The establishment of a temperature where the glc7-10 mutant no longer activates the spindle checkpoint due to defective kinetochores allowed us to more carefully address the requirement for Glc7 activity in exit from the checkpoint. Although high levels of Mps1 expression are lethal due to constitutive activation of the spindle checkpoint, lower levels delay the cell cycle creating a mild growth defect [28]. We reasoned that defects in a phosphatase required to exit the checkpoint would sensitize cells to low levels of Mps1 expression. We therefore analyzed the growth of cells containing an integrated pGAL-MPS1 gene in the presence and absence of the glc7-10 temperature sensitive mutation at 30 degrees. As expected, the growth of the pGAL-MPS1 strain was normal on glucose media but showed a modest defect on galactose plates (Fig 3B). The growth inhibition depended on spindle checkpoint activity because it was suppressed when the MAD2 checkpoint gene was disrupted. Strikingly, although the growth of pGAL-MPS1 glc7-10 cells was almost completely inhibited in the presence of galactose, viability was restored in the absence of MAD2. These data strongly suggest that the growth defect is related to continued activation of the spindle checkpoint.

To determine whether there is a sustained spindle checkpoint response in pGAL-MPS1 glc7-10 cells, we analyzed Pds1 levels. pGAL-MPS1 and pGAL-MPS1 glc7-10 strains were arrested in G1 in raffinose media to prevent Mps1 expression and then released into the cell cycle in the presence of galactose at 30 degrees. Glucose was added one hour after release to repress Mps1 because continued expression prevented otherwise wild-type cells from degrading Pds1 for at least 6 hours (data not shown). When Mps1 was only expressed for one hour, Pds1 levels started to decline in GLC7 cells within 150 min (Fig 3C). However, Pds1 levels remained high in glc7-10 mutants for the duration of the time course, and this was due to spindle checkpoint activation because Pds1 levels cycled normally when MAD2 was disrupted in the same strains. The sustained checkpoint response in this experiment is more dramatic than when cells overexpressing Mps1 were released at the higher temperature, suggesting that the checkpoint silencing function of the Glc7-10 protein may be more efficiently inactivated earlier in the cell cycle, or that more of the Mps1 kinase acts unopposed when cells are released from G1 instead of mitosis. Alternatively, another phosphatase may be active during the prolonged mitotic arrest in the previous experiment, therefore diminishing the requirement for Glc7.

The delay in Pds1 destruction that occurs when Mps1 is expressed in glc7-10 mutants at a semi-permissive temperature strongly suggests that Glc7 is required to turn off the spindle checkpoint. Because glc7-10 mutant cells do not stabilize Pds1 without exogenous checkpoint activation at 30 degrees, these cells most likely make normal kinetochore-microtubule attachments at this temperature. To ensure that kinetochore attachments were normal, we analyzed the segregation of a pair of fluorescently marked sister chromatids. To monitor segregation in the pGAL-MPS1 GLC7 and pGAL-MPS1 glc7-10 strains, we also deleted MAD2 to prevent checkpoint activation. This experiment provides a sensitive way to determine if there are any segregation defects in glc7-10 cells at 30 degrees because the cells progress into anaphase with similar kinetics and no mitotic delay. Strikingly, greater than 96% of GLC7 mad2 and glc7-10 mad2 cells segregated chromosomes to opposite poles in anaphase after Mps1 was expressed for an hour (Fig 3D). Taken together, these data strongly argue that glc7-10 cells segregate chromosomes normally at 30 degrees, yet are defective in recovery from a transient spindle checkpoint arrest.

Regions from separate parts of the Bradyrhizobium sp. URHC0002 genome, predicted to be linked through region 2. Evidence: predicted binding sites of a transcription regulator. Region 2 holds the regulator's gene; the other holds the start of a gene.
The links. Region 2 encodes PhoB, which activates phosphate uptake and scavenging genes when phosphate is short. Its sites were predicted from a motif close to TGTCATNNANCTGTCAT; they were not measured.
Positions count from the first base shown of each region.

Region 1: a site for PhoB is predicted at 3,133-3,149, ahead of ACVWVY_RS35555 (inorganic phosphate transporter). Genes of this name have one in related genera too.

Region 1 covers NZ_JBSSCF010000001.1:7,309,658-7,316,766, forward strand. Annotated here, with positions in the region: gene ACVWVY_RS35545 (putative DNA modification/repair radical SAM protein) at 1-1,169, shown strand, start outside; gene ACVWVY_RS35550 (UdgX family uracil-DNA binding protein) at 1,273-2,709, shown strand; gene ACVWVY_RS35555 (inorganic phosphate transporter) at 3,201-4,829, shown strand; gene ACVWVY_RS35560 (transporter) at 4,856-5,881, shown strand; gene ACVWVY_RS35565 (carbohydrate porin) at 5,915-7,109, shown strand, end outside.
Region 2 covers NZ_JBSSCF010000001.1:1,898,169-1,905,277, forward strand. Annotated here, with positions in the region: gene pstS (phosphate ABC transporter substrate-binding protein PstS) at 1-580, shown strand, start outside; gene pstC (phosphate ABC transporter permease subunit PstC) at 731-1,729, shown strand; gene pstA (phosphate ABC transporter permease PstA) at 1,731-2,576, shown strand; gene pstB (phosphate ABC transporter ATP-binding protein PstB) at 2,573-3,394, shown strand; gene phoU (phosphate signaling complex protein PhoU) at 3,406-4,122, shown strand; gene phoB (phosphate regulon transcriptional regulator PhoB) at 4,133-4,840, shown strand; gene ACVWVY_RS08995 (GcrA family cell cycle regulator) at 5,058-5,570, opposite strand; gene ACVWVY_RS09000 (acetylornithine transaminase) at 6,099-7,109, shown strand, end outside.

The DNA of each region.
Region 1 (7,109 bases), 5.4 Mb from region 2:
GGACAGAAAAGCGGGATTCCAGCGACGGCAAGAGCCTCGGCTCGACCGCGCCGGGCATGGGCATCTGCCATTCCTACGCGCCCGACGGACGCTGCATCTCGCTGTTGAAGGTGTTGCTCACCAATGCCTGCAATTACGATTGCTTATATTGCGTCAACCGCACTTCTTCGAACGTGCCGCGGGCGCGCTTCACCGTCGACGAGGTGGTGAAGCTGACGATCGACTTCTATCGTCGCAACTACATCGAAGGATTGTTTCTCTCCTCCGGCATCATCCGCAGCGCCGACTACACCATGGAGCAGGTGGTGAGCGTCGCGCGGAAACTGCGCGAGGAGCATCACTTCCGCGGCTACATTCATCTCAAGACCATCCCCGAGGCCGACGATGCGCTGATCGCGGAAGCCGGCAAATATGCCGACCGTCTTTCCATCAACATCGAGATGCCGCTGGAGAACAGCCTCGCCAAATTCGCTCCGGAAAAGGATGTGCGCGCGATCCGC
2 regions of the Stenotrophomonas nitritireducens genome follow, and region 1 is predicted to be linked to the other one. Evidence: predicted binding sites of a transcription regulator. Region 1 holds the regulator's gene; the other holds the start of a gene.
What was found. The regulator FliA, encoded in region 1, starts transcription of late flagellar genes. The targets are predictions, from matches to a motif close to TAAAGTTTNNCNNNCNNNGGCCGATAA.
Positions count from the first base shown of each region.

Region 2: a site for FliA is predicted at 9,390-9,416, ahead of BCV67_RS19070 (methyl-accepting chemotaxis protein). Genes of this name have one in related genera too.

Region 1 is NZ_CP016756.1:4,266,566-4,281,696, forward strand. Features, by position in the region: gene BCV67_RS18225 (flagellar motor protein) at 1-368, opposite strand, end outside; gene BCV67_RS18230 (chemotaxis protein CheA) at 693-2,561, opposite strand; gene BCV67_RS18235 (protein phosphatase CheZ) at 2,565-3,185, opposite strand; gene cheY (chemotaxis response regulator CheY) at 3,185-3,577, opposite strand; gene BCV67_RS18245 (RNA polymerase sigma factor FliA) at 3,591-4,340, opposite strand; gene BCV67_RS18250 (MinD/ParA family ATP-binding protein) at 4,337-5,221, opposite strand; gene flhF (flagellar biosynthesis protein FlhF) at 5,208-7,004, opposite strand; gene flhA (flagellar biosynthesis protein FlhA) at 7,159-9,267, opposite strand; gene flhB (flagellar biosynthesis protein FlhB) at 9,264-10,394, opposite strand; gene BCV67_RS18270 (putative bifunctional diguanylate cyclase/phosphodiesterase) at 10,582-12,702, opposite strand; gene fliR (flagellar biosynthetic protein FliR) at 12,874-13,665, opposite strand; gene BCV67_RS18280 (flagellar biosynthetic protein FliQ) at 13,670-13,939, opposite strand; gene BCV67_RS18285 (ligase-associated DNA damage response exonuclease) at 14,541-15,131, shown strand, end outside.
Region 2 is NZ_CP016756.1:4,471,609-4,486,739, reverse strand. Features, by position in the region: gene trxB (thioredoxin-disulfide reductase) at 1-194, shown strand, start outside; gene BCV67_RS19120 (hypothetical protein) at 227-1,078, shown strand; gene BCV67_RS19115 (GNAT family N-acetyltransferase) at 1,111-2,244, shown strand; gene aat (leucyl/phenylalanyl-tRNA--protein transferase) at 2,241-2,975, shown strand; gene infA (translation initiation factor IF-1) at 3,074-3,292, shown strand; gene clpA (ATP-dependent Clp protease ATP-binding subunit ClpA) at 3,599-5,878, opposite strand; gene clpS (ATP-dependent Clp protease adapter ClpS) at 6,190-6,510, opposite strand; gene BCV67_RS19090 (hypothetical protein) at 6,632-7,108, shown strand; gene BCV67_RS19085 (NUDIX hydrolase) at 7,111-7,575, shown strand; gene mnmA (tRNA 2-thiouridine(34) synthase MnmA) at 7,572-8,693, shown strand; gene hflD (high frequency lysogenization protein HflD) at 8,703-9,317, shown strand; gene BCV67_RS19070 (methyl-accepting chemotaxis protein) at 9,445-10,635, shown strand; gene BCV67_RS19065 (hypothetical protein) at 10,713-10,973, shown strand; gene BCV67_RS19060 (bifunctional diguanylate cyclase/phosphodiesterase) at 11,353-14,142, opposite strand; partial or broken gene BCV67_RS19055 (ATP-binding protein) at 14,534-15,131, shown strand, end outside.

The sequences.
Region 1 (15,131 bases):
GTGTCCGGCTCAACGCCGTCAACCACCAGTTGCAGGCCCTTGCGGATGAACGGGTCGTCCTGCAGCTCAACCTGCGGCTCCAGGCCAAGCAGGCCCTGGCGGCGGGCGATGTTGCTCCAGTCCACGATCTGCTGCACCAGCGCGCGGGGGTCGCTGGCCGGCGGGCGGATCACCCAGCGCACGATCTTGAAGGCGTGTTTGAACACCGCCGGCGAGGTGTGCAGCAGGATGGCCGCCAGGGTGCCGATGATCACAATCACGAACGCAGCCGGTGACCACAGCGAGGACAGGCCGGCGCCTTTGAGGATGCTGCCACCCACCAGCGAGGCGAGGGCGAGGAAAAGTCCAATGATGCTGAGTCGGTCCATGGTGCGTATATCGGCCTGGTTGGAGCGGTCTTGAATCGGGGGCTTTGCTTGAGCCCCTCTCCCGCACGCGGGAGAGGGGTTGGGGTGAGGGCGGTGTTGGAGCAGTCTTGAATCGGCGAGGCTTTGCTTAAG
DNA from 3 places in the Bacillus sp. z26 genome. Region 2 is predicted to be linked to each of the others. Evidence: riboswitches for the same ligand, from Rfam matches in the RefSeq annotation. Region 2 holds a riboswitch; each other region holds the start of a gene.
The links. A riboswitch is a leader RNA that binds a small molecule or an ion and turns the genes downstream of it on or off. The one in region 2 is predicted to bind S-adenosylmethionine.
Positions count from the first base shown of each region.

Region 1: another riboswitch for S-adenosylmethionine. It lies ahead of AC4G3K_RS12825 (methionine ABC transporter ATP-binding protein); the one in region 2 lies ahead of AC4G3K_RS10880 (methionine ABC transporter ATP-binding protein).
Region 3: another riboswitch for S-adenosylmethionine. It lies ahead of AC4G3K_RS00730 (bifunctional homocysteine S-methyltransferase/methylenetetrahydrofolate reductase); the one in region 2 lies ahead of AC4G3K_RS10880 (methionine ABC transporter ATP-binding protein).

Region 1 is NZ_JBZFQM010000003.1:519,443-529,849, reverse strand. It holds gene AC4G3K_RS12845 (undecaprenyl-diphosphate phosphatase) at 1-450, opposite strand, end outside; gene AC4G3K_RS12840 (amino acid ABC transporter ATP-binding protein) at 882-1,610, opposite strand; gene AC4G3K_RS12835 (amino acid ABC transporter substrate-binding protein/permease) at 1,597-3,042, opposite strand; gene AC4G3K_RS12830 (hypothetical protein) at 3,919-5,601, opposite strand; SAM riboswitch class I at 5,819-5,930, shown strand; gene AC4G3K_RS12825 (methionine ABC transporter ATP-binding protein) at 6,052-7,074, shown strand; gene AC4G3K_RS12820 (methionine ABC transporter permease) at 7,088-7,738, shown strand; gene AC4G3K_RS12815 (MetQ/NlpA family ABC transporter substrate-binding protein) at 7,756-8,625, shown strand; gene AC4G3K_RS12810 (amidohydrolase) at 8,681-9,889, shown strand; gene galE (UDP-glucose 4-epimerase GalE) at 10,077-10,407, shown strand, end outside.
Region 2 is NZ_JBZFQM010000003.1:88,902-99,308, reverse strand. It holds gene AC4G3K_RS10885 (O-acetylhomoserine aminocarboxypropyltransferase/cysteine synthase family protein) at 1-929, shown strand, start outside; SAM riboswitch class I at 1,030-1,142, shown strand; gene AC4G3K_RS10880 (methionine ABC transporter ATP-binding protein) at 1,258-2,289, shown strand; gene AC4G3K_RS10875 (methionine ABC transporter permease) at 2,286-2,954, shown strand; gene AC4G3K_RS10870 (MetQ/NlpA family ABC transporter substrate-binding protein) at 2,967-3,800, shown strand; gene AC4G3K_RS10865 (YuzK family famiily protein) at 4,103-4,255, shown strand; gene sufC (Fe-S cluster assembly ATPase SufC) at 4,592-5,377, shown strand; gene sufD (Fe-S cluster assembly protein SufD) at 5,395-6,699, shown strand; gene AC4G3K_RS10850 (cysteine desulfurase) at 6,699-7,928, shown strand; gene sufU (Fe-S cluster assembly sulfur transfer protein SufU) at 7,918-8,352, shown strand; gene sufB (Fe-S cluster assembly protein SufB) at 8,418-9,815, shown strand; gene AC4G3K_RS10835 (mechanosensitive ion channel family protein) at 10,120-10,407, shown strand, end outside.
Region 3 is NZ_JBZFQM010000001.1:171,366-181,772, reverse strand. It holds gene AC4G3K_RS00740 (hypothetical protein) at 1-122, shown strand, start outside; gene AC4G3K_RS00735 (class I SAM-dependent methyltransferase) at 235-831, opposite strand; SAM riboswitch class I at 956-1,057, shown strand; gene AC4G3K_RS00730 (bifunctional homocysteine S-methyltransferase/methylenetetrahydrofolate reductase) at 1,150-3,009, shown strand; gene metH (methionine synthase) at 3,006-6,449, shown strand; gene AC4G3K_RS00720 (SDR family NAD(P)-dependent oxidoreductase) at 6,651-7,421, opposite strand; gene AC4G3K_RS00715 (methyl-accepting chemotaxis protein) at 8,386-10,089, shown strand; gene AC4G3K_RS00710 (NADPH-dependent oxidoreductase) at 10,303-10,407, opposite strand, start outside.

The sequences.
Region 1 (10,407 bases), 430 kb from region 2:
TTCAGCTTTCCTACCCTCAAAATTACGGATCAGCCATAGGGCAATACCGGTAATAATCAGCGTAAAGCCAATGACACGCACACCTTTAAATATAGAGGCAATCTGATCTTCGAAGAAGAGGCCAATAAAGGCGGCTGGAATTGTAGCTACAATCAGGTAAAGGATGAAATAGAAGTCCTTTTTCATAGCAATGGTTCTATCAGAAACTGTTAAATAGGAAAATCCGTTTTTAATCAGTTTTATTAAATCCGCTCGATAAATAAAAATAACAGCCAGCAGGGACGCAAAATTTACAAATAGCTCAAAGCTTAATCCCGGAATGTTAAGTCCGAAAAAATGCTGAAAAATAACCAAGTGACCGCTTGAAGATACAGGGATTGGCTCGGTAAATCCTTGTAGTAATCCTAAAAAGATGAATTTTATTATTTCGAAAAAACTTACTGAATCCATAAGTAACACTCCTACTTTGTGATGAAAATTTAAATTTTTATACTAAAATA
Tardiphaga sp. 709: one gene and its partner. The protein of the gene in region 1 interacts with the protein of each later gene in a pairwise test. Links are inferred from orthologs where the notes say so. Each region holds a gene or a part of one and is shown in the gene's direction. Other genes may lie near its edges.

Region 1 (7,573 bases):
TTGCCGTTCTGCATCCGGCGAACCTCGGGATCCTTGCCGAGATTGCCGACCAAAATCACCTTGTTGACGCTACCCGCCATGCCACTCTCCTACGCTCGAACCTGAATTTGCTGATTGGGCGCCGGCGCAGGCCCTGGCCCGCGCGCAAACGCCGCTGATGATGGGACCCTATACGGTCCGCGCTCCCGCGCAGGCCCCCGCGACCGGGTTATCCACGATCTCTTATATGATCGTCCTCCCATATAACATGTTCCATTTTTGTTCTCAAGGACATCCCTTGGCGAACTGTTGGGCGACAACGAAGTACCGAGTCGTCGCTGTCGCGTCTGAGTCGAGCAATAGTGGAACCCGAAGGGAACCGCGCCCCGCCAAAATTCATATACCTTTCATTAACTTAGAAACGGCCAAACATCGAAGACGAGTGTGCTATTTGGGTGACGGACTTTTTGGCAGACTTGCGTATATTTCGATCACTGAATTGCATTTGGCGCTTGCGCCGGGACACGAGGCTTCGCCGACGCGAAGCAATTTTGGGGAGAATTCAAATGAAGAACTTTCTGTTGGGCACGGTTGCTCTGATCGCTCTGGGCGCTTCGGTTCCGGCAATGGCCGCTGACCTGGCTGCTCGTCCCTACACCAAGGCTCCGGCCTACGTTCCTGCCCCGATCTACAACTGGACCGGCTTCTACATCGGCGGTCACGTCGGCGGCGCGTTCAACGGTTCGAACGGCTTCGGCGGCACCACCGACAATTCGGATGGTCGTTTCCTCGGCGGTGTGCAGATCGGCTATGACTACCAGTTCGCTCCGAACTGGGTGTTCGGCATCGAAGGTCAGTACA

Glc7 is specifically required to exit from the spindle checkpoint

In a complimentary test for the role of Glc7 in exit from the spindle checkpoint that did not involve increasing Mps1 levels, we analyzed recovery from a nocodazole arrest. WT and glc7-10 cells were arrested in nocodazole at 23 degrees for 2 hours and then shifted to 30 degrees for 1 hour to decrease glc7-10 activity. The cells were then washed into media without nocodazole at 30 degrees and Pds1 levels were analyzed. While Pds1 levels begin to decline in GLC7 cells 40 min after release, they remained stable for up to 70 min in glc7-10 cells (Fig 4A). Therefore, Glc7 is required for exit from a nocodazole-mediated spindle checkpoint arrest, although the effect is less dramatic than exit from a Gal-Mps1 arrest.

Figure 4
Glc7-10 cells are defective in mitotic exit specifically after spindle checkpoint activation. A. GLC7 (SBY8132) and glc7-10 (SBY2083) cells were released from a nocodazole arrest at 30 degrees and Pds1 levels were monitored at the indicated time points ...

To determine whether the role of Glc7 is specific to reversing the spindle checkpoint, we asked whether Glc7 is required to exit from a metaphase arrest where the spindle checkpoint is not active. To do this, we depleted the APC activator Cdc20 and analyzed Pds1 levels as Cdc20 protein was restored. GLC7 and glc7-10 cells containing CDC20 under control of the methionine promoter (pMET-CDC20) were arrested in metaphase at 23 degrees by the addition of methionine for 2 hours, and then shifted to 30 degrees for 1 hour to reduce glc7-10 activity. The cells were then washed into media lacking methionine to induce Cdc20 at 30 degrees. In GLC7 cells, Pds1 was destroyed within 20 min, which corresponded to the time that Cdc20 protein started to accumulate (Fig 4B). The kinetics of Pds1 destruction and Cdc20 accumulation was similar in glc7-10 cells, indicating that glc7-10 cells recover normally from a metaphase arrest that does not involve exit from the spindle checkpoint.